It turned out that the task would be led by a colleague who is close to me. He was employed just a few months before me by the same boss and had similar age and background. Towards him, I had a mixed feeling of friendship, respect, and to be honest, rivalry. Well, but the sense of rivalry was likely unilateral because he was far ahead of me. He was accepted to become Curiosity’s rover driver when I was rejected. He also won several big research grants. And now, he kindly invited me to the team that I was eager to join. I knew enough what to do. I threw away my little, meaningless pride into the trash bin and jumped on his team.
I learned a lot from him throughout the task. And I cannot thank him more. Writing a code for the Mars rover was the job that I am most proud of. Among numerous tasks I was involved in at JPL, I always talk about this one when I was asked what I do in my work by someone, including my own daughter. I hope it is what she is proud of about her dad, too. Of course, Mars 2020 is a huge project and my contribution is just a very tiny fraction of its extensive and highly complex flight software. But it is true, absolutely and undeniably true, that my work will soon land on the red planet.
I moved on to another job after the main development phase was done in about two years. However, there was one remaining thing that I was aspiring to do in the Mars 2020 mission: to jump like kids, hug each other with my teammates, and cry tears of joy.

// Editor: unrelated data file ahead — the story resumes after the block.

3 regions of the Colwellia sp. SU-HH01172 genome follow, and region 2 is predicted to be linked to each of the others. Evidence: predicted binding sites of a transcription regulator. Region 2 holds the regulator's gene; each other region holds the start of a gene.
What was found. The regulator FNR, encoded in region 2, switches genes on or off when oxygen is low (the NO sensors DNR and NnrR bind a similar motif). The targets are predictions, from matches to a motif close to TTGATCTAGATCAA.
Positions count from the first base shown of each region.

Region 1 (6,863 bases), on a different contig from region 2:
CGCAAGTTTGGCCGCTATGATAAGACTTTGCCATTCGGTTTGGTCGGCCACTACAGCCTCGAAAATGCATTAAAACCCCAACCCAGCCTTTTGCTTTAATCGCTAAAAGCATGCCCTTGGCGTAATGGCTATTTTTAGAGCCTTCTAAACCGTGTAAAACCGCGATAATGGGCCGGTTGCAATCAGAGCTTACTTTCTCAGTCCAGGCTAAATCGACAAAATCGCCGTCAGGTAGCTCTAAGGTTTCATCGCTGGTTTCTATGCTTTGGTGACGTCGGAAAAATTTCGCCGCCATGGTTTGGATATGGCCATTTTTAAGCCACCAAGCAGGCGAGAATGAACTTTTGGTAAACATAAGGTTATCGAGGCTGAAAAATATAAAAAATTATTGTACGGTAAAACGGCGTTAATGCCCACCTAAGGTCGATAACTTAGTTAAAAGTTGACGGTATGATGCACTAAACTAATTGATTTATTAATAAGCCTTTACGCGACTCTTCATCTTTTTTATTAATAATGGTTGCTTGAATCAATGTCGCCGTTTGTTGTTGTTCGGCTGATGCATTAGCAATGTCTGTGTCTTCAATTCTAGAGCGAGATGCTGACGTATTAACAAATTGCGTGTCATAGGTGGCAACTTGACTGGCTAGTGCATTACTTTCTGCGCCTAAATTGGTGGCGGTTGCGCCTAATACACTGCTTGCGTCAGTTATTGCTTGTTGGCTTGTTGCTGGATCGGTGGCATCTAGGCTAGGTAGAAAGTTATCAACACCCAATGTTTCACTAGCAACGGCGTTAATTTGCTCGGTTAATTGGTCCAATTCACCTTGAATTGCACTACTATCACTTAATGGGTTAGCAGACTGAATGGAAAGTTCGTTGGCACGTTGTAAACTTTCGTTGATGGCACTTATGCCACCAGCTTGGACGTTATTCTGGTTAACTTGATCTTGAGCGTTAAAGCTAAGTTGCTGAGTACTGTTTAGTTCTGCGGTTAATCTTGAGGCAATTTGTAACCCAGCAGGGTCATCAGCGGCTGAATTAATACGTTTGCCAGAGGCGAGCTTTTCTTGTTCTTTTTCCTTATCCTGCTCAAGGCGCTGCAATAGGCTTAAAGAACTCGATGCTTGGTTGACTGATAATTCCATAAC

So, I talked to the interested persons and appealed directly or indirectly to let me join the operation team. The interview was held remotely because the pandemic had set off by that time. This time, I was confident because I had a pile of experiences in Mars 2020.
The good news came in a week or two after. I was, of course, very happy. But the reflection of the path that led up to here made my heart calm. It was, indeed, a long way.
A little before I joined the operation team, the name of the rover was announced: Perseverance. There would be no better name for the ambassador to Mars who represents mankind during the relentless pandemic.
But the name also carries a special meaning to me. I have been building my career like piling up bricks slowly, one by one. It took me 30 years since Voyager 2 and 15 years since I crossed the ocean till the brick wall finally reached the height of one of my humble dreams. I didn’t think it would take that long. But it is a dream worth persevering.
4. What it Takes to Make a Humble Dream Come True
In my adolescence, I was as ambitious as anyone at that age. Just as Elon Musk would be a hero for the current Gen Zs who dream of space, in my youth I read about great innovators who made major achievements in their 20s and 30s, such as Thomas Edison, Albert Einstein, Werner von Braun, Margaret Hamilton, and Steve Jobs, and I wanted to follow their path. So I kept running till I made one of my humble dreams come true, and I found myself already 38, far behind what they achieved when they were 38.